Skip to main content

Table 1 Patient engagement and IKT goals and outcomes

From: Patient and Public Engagement in Integrated Knowledge Translation Research: Are we there yet?

Patient Engagement Goals and Outcomes Providing or sharing information with community and patient groups as a means of increasing awareness of a healthcare or research issue. Garnering public feedback on research activities or outcomes. This may be undertaken to seek clarification or direction around a given issue. Patients are engaged to provide insights to guide the decision-making within the research process. This may be isolated to key stages of the research or on an ongoing basis. Patients and members of the public are engaged as members of the research team and contribute to shared decision-making across the research process. Patients and members of the public provide direction and leadership about a given research endeavor.
Integrated KT
Goals and Outcomes
IKT research team may tailor and share messages with community and patient groups, this in isolation would not be considered IKT research as patients or community members have not had the opportunity to engage in the wider decision-making. IKT research teams may consult with members of the public during the research process as a means gaining input about the research process or outcomes. This activity would not be considered an IKT research process but may be considered an outcome of the IKT process. IKT research teams may involve patients and members of the public to solicit input around decision-making, however, without full collaboration and decision-making authority, this type of engagement would not be considered IKT research. IKT as a collaborative model of research fosters partnerships between knowledge users and researchers.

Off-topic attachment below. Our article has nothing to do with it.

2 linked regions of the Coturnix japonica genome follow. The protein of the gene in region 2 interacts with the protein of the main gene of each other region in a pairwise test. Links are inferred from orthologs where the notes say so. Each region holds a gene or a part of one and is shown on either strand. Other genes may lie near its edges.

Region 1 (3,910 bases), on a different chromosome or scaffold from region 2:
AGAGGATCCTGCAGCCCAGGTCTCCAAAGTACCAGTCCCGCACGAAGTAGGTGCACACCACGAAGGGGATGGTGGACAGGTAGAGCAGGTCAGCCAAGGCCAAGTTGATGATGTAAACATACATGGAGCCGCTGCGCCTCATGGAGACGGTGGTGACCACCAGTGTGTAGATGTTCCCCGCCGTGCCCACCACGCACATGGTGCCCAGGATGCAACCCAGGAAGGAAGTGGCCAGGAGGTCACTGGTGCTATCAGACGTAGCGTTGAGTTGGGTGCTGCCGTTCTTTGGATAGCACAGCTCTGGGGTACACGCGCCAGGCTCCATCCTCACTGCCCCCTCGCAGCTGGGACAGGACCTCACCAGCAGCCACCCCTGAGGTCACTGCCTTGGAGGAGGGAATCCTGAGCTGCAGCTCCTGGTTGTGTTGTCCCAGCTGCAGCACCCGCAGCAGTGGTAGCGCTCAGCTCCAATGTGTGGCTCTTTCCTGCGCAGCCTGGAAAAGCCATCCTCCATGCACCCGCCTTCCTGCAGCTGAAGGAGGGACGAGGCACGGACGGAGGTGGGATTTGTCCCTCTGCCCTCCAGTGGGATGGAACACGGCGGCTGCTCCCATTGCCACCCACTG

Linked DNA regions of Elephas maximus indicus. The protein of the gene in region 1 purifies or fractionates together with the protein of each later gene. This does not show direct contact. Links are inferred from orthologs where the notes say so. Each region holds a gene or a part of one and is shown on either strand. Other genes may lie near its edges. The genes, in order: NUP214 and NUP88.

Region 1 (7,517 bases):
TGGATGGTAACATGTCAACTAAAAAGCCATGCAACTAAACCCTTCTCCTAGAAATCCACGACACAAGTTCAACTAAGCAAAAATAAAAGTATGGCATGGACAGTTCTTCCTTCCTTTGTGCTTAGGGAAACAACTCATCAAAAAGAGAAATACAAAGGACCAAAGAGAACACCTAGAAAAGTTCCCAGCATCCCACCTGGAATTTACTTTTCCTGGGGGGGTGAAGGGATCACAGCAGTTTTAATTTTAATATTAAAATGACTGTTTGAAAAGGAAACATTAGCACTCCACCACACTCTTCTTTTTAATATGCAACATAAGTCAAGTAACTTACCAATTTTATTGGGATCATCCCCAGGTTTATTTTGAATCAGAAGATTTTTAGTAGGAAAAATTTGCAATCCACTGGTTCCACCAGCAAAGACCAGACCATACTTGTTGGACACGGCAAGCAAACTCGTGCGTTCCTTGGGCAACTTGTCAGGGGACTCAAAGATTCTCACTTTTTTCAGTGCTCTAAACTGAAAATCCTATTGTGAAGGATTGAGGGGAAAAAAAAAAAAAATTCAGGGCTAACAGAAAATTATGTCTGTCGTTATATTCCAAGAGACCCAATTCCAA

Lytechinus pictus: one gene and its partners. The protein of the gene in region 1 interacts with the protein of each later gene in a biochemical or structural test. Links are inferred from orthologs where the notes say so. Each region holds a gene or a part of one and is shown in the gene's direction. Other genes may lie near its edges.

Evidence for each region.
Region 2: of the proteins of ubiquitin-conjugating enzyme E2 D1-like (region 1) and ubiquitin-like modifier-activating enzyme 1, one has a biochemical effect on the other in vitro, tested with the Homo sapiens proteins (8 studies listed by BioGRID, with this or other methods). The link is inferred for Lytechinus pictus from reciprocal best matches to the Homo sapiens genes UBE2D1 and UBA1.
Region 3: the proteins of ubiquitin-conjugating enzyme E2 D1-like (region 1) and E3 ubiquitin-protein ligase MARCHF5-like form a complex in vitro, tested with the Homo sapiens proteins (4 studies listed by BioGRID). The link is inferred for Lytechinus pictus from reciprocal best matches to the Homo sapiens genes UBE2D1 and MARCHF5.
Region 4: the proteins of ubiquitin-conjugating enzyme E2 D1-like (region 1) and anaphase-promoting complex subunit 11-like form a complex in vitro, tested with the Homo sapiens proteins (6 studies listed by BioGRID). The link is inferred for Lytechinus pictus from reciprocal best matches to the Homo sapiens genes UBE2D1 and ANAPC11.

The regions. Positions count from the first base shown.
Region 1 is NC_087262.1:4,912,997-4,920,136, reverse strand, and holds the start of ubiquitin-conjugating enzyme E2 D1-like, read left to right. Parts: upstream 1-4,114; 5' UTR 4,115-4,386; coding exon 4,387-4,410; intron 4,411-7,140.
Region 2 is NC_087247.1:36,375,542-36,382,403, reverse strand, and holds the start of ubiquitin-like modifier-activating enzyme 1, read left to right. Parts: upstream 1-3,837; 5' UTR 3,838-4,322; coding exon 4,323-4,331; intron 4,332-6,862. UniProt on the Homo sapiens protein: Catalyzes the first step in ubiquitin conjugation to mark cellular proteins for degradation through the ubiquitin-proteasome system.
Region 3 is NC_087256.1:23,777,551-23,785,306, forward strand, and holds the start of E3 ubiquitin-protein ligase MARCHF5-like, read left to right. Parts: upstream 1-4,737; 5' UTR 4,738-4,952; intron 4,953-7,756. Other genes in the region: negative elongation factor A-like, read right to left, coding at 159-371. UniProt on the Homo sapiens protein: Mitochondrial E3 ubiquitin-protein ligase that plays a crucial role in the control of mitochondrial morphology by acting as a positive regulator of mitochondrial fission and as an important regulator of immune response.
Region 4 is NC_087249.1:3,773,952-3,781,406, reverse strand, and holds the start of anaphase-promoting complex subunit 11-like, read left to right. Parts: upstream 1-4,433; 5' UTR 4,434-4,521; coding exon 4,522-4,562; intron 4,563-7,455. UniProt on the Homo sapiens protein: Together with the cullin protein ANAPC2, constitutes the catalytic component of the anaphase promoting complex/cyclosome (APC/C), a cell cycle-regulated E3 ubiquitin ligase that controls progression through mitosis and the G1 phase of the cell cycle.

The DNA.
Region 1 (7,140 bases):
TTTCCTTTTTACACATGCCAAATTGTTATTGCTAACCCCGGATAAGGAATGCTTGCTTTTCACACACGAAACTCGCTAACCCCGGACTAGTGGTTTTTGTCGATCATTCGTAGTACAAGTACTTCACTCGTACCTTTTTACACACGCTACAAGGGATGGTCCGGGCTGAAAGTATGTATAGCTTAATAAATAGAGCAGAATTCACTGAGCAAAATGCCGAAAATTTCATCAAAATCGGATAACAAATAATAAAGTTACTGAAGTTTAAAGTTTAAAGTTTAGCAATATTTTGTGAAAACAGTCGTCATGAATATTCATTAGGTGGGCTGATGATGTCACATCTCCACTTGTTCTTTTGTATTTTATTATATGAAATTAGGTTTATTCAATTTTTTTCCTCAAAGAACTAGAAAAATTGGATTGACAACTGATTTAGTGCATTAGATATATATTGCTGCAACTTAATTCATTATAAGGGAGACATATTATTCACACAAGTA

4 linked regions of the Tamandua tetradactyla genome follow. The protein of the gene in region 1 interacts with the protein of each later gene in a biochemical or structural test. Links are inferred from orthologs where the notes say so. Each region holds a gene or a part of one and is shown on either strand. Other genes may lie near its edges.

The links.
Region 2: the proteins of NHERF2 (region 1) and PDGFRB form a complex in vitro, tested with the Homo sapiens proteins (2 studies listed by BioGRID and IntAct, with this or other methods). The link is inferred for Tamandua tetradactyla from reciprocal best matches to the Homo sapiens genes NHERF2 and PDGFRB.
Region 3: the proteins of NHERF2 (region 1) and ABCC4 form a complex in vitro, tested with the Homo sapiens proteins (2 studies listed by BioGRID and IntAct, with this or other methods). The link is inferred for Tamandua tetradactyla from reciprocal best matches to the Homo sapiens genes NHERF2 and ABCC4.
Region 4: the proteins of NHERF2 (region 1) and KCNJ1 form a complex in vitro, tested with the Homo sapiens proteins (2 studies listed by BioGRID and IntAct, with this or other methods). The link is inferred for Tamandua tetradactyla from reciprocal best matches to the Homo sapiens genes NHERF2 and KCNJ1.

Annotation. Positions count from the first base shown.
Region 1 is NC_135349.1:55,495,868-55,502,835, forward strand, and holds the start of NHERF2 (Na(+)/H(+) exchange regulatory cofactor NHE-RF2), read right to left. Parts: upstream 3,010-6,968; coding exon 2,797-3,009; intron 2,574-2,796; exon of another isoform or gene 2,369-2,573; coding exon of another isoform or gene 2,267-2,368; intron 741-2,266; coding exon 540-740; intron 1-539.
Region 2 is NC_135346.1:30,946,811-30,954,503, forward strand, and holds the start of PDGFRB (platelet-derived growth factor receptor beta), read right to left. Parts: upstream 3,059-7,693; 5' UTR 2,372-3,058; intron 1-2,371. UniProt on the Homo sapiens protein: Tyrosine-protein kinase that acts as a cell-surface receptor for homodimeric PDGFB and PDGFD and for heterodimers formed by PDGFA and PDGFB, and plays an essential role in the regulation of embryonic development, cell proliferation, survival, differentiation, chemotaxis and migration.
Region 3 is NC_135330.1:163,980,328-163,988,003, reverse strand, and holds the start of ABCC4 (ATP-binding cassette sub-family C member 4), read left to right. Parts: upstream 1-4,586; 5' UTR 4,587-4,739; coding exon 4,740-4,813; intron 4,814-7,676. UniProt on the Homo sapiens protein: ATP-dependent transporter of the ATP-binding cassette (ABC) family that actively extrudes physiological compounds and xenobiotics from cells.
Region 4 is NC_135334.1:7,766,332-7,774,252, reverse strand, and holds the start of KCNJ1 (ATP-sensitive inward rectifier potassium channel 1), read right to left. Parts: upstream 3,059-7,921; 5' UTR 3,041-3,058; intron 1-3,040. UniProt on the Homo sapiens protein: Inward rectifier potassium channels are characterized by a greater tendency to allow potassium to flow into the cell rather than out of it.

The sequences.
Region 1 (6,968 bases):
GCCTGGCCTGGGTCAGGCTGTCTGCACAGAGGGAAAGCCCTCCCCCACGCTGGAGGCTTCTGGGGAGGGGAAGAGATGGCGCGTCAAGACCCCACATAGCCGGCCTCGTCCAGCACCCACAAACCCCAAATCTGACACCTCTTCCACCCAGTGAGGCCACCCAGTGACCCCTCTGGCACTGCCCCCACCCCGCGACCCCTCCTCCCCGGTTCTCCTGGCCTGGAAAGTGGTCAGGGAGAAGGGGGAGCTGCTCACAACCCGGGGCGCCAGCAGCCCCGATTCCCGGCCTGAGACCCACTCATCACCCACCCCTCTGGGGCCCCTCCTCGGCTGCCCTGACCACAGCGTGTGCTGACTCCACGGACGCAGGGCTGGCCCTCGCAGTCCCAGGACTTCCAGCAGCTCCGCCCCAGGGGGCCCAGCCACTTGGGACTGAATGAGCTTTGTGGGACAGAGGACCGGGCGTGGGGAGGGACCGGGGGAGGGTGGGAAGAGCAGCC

When meaningful collaboration and shared decision-making occurs across the research process, this would be considered IKT research.
Within IKT research, team members contribute to the collaborative research processes, within which a patient may lead or be responsible for a specific element of the research. However, where patient leadership occurs independent of the broader team, this would be not considered IKT research.
Examples Plain language summaries, publicly accessible reports, or social media messages. Deliberative dialogue, town hall meetings and policy consultations. Patient advisory councils or stakeholder priority setting activities. Patient engaged as research co-lead or members of the research team. Patient groups or members of the public voting about research priorities, or directing and leading research activities.
  1. Ref: aIAP2 Public Participation Spectrum